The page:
Performance of benthic invertebrates in dynamic coastal environments Coastal environments are characterized by strong environmental fluctuations on various time scales, including diurnal changes in temperature, dissolved oxygen, seawater pH, turbidity or salinity. Some of the dynamics are already or are expected to intensify in the future. Using real-time sensors, we investigate the responses of benthic invertebrates to such rapid environmental changes to identify stress thresholds and characterize the resilience of economically and ecologically important benthic invertebrates. Past research was supported through the New York Sea Grant.
Infrared sensors allow us to measure the heartbeat of shelled organisms in the field and in the lab. Heartbeat rates are one of the few parameters that can be measured with a temporal resolution that allows us to identify environmental thresholds at which conditions become stressful for organisms. One goal of this work is to improve understanding how benthic organisms cope with repetitive exposure to non-lethal stress.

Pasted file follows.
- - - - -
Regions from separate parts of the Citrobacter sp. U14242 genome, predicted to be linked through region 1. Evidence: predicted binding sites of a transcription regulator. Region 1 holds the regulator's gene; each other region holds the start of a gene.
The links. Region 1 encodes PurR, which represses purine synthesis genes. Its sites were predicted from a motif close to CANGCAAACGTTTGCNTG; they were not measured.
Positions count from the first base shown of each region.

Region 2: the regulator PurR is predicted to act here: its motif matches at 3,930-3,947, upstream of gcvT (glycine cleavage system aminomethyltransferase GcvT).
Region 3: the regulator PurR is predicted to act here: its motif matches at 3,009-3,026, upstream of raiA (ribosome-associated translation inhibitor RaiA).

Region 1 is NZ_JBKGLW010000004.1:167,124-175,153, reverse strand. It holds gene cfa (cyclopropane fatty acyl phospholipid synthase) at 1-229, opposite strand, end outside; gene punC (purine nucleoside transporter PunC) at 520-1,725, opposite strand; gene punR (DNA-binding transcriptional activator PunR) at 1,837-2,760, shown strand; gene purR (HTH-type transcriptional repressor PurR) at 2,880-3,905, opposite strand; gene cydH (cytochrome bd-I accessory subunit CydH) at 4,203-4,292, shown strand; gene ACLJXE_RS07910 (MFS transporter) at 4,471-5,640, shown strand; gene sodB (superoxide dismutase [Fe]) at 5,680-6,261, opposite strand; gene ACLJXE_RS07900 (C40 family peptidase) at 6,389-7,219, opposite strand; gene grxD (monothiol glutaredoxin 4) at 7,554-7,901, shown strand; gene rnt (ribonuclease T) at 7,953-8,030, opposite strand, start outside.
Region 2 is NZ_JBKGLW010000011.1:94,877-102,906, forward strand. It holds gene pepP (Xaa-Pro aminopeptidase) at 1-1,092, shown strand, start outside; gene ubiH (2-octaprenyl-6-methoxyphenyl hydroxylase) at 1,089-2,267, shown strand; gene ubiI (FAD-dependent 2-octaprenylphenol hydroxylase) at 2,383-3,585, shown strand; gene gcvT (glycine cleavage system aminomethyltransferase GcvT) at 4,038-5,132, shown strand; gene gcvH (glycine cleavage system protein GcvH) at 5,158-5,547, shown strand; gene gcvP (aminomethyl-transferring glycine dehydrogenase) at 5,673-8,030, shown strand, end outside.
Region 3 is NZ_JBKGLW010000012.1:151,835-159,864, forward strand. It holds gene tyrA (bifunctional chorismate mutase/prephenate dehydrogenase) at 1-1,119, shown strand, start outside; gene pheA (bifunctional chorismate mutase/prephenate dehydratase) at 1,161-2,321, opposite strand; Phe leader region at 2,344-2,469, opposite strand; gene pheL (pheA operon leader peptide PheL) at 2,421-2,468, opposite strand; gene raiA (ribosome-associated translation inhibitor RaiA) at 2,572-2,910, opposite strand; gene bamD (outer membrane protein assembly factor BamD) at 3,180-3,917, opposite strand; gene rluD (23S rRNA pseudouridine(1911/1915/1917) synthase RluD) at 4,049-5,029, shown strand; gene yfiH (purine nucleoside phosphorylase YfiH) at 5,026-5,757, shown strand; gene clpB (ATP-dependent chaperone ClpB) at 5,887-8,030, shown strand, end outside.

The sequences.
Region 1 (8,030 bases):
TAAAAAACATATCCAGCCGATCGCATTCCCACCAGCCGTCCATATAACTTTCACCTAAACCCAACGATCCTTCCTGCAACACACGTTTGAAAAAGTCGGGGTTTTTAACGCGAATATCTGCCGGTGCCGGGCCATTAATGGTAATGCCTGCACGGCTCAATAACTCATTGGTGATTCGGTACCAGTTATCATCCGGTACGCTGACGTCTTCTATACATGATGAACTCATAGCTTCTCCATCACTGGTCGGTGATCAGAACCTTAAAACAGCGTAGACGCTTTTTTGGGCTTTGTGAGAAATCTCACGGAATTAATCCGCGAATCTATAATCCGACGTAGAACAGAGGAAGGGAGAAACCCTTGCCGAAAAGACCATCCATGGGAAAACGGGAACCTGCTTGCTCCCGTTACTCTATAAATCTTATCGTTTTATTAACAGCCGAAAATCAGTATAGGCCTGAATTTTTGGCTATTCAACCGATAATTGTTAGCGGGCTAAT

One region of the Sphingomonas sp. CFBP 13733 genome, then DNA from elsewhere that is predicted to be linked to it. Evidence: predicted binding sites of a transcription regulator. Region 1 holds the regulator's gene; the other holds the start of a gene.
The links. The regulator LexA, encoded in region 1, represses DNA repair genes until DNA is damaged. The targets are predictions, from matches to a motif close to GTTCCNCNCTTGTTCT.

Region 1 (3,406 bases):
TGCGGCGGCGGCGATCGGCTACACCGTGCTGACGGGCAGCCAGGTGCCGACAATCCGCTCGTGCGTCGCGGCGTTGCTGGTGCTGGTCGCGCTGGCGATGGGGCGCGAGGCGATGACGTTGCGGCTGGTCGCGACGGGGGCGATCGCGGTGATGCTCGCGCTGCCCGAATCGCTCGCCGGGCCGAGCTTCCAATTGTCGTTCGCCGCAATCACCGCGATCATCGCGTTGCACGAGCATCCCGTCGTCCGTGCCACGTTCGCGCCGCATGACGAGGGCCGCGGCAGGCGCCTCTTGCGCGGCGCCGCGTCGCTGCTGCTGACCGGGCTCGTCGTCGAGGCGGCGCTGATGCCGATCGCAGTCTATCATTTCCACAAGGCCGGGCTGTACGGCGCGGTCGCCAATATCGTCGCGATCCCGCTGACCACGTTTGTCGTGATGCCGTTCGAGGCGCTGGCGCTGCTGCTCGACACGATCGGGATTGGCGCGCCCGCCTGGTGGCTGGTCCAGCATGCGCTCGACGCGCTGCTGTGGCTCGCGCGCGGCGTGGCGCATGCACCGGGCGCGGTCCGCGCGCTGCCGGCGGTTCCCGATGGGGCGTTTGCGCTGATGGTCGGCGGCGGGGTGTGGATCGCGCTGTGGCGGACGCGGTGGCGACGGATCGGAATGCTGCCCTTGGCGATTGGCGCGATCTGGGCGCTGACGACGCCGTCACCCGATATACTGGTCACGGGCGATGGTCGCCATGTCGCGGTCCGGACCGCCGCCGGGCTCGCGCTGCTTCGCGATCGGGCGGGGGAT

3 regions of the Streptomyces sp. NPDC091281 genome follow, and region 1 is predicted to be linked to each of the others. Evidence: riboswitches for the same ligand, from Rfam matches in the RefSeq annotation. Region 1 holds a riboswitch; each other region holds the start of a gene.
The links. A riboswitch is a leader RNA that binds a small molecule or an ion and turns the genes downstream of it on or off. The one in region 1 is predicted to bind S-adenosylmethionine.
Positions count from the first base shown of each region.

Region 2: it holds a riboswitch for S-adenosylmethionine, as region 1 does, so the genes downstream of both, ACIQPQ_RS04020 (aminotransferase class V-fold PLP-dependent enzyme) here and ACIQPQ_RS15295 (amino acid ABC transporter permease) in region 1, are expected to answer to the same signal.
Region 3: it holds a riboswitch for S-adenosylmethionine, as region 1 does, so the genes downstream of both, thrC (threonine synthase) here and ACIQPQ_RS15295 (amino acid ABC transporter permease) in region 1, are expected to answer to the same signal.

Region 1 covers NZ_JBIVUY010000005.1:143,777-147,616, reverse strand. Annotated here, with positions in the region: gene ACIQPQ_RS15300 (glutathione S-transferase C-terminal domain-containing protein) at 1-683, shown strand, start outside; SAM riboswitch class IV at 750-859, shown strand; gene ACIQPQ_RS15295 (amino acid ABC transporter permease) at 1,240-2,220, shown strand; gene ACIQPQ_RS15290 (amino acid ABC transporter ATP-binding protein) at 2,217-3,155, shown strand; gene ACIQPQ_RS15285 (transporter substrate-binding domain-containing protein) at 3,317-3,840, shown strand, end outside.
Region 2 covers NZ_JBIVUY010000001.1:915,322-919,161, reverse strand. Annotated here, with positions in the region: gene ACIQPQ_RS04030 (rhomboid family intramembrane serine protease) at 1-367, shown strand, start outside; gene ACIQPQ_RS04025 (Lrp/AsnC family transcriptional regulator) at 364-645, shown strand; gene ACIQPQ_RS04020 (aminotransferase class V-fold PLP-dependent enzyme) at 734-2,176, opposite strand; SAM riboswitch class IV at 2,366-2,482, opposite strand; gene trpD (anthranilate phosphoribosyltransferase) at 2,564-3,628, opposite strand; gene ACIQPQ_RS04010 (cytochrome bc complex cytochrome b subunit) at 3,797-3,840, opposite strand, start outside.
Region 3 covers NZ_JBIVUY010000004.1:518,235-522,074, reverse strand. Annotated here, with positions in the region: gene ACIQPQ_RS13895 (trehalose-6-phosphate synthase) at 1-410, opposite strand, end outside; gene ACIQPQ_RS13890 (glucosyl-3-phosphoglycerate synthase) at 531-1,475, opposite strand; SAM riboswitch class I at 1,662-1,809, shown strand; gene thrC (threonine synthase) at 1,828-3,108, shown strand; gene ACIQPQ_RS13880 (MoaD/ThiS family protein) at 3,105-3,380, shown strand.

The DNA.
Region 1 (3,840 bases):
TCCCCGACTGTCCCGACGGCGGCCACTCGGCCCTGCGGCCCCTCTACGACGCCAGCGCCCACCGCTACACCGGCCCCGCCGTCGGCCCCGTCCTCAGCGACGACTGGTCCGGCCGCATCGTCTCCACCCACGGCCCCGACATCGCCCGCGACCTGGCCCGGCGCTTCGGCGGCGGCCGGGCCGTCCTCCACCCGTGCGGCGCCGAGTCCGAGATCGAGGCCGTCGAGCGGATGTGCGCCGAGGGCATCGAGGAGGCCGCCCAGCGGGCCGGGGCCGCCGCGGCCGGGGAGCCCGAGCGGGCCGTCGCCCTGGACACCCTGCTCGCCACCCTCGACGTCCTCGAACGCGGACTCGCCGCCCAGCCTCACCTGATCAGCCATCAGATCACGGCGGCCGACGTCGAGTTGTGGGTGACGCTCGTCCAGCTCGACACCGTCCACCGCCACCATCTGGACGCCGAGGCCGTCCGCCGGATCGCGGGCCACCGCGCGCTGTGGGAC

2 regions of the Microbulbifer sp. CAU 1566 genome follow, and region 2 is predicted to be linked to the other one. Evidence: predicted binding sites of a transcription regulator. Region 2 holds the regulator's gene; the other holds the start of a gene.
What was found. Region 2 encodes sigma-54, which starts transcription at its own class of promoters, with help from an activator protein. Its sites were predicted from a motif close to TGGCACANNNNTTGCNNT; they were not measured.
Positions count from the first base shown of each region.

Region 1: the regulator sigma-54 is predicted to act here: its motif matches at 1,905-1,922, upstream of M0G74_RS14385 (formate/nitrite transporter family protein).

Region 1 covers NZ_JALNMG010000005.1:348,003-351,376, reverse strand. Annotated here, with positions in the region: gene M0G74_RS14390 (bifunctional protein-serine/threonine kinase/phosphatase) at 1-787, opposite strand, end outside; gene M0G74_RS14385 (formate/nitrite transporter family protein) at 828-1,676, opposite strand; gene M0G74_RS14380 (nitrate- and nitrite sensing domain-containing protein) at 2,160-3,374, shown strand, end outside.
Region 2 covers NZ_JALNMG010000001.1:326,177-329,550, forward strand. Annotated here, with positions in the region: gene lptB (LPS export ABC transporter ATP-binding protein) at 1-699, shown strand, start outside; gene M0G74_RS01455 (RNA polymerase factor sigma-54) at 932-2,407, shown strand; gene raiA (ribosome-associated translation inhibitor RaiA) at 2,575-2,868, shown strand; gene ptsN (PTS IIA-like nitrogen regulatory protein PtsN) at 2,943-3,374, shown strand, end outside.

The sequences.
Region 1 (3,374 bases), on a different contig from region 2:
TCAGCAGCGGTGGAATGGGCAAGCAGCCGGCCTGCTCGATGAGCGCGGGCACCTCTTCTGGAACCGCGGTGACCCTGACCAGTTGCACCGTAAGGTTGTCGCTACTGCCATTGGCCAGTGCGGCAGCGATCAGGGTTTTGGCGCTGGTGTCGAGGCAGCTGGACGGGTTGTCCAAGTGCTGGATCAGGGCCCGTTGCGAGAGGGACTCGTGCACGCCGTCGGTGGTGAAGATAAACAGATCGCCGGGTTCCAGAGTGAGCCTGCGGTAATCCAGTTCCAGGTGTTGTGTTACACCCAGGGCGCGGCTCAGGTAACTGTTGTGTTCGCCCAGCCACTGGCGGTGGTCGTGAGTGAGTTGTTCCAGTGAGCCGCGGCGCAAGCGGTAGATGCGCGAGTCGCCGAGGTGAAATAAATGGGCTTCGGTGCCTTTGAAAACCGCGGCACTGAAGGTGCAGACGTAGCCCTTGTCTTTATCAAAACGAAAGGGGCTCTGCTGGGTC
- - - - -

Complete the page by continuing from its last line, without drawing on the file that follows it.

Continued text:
Hall Effect sensors allow us to monitor valve gaping in bivalves. This gives important information about when these organisms are feeding and under which conditions they close their valves.
Pressure sensors can be used to measure small fluctuations in porewater pressure to record the activities of infaunal organisms and their responses to environmental changes.